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Miliband: End the 'rip-off' charges

Ed Miliband has called for an end to Britain's "rip-off consumer culture", insisting the Government should intervene on exorbitant charges for savings, holidays, banking and parking.

The Labour leader urged David Cameron to take a tougher approach to "predatory" companies that exploited customers, and proposed the creation of a new consumer watchdog to limit pension fees, car parking charges and airline levies.

His comments to the Daily Telegraph come amid growing concern that families are being exploited by irresponsible companies at a time when they are struggling to cope with rising prices and austerity measures.

Mr Miliband said: "In every area, you have to call time on the surcharge culture. Making a fair profit is important but it can't be done in an underhand and predatory way. This is about power in relation to private services and how government can be on the consumer's side. Lots of businesses recognise this. It's part of how you build a competitive economy in the world."

He added: "It's about the rules that government sets. This is a specific argument about a number of private services to the public. (For example) we're not proposing to go back on taking the railways into private ownership but maybe in transition not enough was done to protect the public."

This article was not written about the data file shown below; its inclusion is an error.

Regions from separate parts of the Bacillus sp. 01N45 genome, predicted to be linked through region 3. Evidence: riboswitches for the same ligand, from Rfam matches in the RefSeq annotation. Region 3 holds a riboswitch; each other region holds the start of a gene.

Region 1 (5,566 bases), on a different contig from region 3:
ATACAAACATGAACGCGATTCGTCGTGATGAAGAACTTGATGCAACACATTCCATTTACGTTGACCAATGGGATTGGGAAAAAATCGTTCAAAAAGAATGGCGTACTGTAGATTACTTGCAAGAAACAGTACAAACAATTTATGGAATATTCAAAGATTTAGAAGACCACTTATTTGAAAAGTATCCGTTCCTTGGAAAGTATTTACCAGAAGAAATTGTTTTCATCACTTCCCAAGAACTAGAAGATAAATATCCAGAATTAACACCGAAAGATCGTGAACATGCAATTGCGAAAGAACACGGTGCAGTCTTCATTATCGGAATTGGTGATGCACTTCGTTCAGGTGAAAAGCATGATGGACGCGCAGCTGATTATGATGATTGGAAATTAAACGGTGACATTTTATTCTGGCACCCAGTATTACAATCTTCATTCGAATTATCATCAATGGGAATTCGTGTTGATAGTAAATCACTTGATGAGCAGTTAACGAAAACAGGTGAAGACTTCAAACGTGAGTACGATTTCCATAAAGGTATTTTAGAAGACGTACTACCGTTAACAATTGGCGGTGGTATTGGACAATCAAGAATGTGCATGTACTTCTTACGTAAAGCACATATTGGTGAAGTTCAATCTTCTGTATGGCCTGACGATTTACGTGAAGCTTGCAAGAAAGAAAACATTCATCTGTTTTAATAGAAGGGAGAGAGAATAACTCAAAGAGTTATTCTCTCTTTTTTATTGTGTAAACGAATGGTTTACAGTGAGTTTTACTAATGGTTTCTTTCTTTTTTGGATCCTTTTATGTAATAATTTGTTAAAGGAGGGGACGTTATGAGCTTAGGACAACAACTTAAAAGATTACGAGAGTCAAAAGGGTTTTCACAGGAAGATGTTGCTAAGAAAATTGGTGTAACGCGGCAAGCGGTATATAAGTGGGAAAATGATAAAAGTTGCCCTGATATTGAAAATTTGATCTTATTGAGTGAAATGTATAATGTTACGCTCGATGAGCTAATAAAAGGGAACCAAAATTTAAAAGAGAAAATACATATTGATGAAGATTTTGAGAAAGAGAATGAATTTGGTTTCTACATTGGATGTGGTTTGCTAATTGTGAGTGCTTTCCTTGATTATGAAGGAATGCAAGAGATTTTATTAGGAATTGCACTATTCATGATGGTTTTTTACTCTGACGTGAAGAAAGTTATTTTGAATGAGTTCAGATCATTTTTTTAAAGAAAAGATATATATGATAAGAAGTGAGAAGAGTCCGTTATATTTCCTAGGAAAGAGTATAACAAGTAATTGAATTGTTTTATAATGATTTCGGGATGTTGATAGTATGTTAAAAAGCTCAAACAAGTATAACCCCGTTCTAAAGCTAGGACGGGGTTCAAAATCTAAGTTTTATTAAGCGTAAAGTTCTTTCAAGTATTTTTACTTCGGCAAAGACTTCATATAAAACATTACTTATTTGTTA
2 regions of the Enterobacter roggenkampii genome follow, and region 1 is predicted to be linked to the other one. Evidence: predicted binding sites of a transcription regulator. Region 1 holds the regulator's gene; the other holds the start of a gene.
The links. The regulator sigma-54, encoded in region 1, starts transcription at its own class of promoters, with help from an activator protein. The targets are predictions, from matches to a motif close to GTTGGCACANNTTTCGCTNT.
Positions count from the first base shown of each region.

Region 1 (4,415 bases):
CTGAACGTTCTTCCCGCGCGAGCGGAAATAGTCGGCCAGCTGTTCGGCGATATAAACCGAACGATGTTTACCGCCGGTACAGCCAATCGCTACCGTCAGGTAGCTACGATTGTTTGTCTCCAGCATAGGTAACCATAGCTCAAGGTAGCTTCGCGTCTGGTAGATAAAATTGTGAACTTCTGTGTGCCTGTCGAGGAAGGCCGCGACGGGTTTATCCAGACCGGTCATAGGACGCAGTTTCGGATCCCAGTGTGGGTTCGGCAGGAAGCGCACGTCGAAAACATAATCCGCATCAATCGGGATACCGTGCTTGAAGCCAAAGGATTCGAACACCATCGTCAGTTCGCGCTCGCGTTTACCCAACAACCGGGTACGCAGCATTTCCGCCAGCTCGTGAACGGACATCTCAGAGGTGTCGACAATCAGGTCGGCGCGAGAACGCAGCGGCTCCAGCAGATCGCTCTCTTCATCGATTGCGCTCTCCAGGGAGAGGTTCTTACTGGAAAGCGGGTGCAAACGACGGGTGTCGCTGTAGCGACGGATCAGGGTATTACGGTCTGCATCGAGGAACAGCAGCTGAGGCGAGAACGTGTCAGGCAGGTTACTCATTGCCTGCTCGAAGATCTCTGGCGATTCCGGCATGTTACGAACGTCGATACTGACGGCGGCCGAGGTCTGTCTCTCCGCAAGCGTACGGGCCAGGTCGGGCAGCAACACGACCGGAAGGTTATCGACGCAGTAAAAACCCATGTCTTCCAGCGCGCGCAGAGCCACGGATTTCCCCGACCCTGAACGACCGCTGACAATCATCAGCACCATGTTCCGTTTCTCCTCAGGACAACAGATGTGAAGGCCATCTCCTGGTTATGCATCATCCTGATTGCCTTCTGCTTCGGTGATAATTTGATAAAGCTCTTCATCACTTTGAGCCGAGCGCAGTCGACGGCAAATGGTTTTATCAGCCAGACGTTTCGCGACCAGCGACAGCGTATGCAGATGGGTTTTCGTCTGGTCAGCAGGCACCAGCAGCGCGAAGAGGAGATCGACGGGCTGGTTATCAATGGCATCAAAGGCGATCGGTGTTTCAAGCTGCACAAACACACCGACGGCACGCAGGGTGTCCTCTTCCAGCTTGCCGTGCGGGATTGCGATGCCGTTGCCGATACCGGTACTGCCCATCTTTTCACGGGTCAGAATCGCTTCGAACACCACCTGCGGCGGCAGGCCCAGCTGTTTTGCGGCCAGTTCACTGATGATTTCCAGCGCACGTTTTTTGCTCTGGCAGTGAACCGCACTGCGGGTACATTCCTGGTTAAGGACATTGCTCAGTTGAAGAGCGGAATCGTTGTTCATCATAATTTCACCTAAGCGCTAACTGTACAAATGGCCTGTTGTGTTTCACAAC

Mr Miliband said the plans would ultimately help business to become more competitive and points to America, where consumer regulation is tougher.

"People's living standards are squeezed as never before, and we have to do everything we can to relieve that burden," he said.

The Labour leader identified several areas for immediate action. On savings fees he said pension firms should set out how much they are charging savers to invest, after research showed that up to 16 fees and levies can be applied to private schemes. If charges do not fall, total charges should be capped.

He said car parking charges at railway stations should be capped, along with season tickets and other fares; for banks, which make £2 billion annually from unauthorised overdraft fees, a new watchdog should have the power to intervene and outlaw excessive fees; and the big energy firms should be broken up and transparent pricing introduced to enable proper competition.

Mr Miliband also hit out at consumer helplines, saying it is unacceptable that people are charged "50p a minute just to complain", and criticised airline levies which mean travellers face a range of charges for baggage, paying with a credit card and even checking in without printing out a boarding pass.

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